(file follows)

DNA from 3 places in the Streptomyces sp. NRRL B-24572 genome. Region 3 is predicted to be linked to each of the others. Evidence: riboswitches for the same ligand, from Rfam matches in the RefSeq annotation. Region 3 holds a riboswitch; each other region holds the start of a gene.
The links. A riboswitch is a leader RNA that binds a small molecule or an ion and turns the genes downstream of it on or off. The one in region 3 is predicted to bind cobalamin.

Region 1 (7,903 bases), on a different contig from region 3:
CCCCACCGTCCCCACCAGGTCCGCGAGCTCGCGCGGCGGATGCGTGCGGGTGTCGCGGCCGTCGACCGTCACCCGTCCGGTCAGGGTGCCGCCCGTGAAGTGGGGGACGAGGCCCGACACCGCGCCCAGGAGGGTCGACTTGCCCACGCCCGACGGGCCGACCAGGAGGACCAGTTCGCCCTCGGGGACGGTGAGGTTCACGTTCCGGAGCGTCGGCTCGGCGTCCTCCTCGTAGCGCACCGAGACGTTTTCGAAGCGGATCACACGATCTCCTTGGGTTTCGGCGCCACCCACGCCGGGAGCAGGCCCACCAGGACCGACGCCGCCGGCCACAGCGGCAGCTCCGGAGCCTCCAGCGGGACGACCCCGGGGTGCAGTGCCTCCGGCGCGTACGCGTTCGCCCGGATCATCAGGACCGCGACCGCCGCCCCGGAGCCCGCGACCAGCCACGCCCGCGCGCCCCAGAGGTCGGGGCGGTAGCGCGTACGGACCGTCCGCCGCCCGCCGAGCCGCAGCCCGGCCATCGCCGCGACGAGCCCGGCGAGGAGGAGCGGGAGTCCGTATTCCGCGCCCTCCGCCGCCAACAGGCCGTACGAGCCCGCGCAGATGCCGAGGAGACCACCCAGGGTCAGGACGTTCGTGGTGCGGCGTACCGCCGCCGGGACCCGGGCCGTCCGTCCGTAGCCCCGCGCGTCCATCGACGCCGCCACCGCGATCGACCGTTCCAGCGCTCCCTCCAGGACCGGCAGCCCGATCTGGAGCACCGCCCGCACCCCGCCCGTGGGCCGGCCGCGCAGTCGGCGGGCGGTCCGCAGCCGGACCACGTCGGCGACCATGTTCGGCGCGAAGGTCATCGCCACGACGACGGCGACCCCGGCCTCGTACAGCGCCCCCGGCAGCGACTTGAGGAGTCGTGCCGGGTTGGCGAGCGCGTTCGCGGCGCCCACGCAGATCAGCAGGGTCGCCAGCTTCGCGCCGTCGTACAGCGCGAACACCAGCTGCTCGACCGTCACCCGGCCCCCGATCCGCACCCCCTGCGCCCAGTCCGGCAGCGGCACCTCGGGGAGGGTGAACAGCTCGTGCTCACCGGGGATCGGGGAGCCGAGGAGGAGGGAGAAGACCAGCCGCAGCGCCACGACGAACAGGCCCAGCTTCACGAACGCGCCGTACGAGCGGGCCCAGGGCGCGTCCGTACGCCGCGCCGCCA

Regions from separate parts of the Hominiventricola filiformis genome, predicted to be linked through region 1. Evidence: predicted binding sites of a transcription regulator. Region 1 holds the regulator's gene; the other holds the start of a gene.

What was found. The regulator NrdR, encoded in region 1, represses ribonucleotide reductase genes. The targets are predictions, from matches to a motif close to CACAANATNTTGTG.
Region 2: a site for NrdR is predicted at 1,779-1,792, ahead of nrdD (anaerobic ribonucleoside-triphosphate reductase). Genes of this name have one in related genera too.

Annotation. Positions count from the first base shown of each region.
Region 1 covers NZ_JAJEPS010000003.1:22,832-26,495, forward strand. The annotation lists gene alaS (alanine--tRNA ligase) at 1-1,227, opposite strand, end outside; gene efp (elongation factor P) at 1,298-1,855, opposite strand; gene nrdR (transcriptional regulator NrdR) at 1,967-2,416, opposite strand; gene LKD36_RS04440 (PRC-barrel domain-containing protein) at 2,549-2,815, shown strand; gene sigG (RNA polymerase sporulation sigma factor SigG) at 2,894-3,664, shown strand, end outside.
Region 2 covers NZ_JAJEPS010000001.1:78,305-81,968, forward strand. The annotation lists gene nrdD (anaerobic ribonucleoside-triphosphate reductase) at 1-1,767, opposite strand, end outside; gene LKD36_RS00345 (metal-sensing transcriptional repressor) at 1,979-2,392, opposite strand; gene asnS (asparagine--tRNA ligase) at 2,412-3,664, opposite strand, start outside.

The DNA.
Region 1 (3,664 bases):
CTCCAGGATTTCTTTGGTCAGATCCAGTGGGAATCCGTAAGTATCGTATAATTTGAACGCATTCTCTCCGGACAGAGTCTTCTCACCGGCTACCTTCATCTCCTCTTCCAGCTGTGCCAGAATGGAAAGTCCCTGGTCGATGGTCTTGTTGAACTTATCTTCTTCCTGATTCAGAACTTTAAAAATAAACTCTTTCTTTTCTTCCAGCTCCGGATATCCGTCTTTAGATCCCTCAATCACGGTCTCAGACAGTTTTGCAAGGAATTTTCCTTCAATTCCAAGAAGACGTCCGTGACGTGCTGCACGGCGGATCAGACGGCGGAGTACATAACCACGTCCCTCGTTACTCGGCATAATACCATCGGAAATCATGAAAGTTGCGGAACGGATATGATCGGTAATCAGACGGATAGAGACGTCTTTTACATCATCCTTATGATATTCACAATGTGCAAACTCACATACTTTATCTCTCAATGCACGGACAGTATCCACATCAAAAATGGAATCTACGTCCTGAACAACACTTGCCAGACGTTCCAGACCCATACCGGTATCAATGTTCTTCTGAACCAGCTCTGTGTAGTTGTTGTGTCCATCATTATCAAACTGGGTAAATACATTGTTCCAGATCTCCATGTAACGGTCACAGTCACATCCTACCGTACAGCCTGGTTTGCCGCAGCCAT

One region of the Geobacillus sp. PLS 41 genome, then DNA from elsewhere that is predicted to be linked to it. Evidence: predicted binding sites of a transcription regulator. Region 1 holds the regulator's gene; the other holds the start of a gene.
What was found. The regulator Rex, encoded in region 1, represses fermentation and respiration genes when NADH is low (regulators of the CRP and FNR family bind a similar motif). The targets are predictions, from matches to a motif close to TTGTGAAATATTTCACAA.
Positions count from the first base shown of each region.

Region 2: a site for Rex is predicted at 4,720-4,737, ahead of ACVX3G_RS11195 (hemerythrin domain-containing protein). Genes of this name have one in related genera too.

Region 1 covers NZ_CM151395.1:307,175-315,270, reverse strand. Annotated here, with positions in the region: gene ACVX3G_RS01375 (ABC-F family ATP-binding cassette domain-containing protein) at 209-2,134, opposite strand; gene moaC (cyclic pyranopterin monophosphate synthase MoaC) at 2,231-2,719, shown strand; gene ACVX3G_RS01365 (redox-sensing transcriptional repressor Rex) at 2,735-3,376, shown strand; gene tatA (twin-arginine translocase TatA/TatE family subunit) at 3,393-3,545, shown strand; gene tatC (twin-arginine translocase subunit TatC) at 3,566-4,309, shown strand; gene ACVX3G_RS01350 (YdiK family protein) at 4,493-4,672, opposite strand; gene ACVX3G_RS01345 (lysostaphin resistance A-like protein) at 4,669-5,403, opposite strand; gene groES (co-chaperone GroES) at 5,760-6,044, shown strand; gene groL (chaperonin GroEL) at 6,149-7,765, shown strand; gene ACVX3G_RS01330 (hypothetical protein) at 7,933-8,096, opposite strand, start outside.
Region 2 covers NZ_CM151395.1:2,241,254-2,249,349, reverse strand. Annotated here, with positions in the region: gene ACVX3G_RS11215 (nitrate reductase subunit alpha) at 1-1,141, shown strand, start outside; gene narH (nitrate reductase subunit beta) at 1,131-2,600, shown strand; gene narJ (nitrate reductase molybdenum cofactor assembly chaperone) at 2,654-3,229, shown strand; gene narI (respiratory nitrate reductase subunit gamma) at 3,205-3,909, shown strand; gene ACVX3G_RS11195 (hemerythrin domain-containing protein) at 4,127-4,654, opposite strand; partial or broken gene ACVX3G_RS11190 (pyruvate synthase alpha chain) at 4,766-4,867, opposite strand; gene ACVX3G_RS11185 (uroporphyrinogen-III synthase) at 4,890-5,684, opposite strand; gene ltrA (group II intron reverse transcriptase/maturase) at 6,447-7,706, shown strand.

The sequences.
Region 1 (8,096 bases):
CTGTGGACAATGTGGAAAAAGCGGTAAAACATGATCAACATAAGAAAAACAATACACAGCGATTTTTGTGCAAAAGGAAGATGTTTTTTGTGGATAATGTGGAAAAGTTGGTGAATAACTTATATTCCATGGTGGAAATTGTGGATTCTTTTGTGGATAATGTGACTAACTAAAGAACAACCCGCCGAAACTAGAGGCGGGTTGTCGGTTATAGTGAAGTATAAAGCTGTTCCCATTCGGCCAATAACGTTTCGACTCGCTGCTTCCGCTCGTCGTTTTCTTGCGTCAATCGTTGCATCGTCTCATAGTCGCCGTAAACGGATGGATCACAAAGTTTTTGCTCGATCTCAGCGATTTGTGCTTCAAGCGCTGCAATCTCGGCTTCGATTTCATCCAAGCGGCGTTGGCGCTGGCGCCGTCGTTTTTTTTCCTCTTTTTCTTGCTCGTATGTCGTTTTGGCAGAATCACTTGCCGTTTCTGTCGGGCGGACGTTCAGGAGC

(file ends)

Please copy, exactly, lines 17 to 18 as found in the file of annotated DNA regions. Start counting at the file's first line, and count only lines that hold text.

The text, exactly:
Region 2: a site for Rex is predicted at 4,720-4,737, ahead of ACVX3G_RS11195 (hemerythrin domain-containing protein). Genes of this name have one in related genera too.

Region 1 covers NZ_CM151395.1:307,175-315,270, reverse strand. Annotated here, with positions in the region: gene ACVX3G_RS01375 (ABC-F family ATP-binding cassette domain-containing protein) at 209-2,134, opposite strand; gene moaC (cyclic pyranopterin monophosphate synthase MoaC) at 2,231-2,719, shown strand; gene ACVX3G_RS01365 (redox-sensing transcriptional repressor Rex) at 2,735-3,376, shown strand; gene tatA (twin-arginine translocase TatA/TatE family subunit) at 3,393-3,545, shown strand; gene tatC (twin-arginine translocase subunit TatC) at 3,566-4,309, shown strand; gene ACVX3G_RS01350 (YdiK family protein) at 4,493-4,672, opposite strand; gene ACVX3G_RS01345 (lysostaphin resistance A-like protein) at 4,669-5,403, opposite strand; gene groES (co-chaperone GroES) at 5,760-6,044, shown strand; gene groL (chaperonin GroEL) at 6,149-7,765, shown strand; gene ACVX3G_RS01330 (hypothetical protein) at 7,933-8,096, opposite strand, start outside.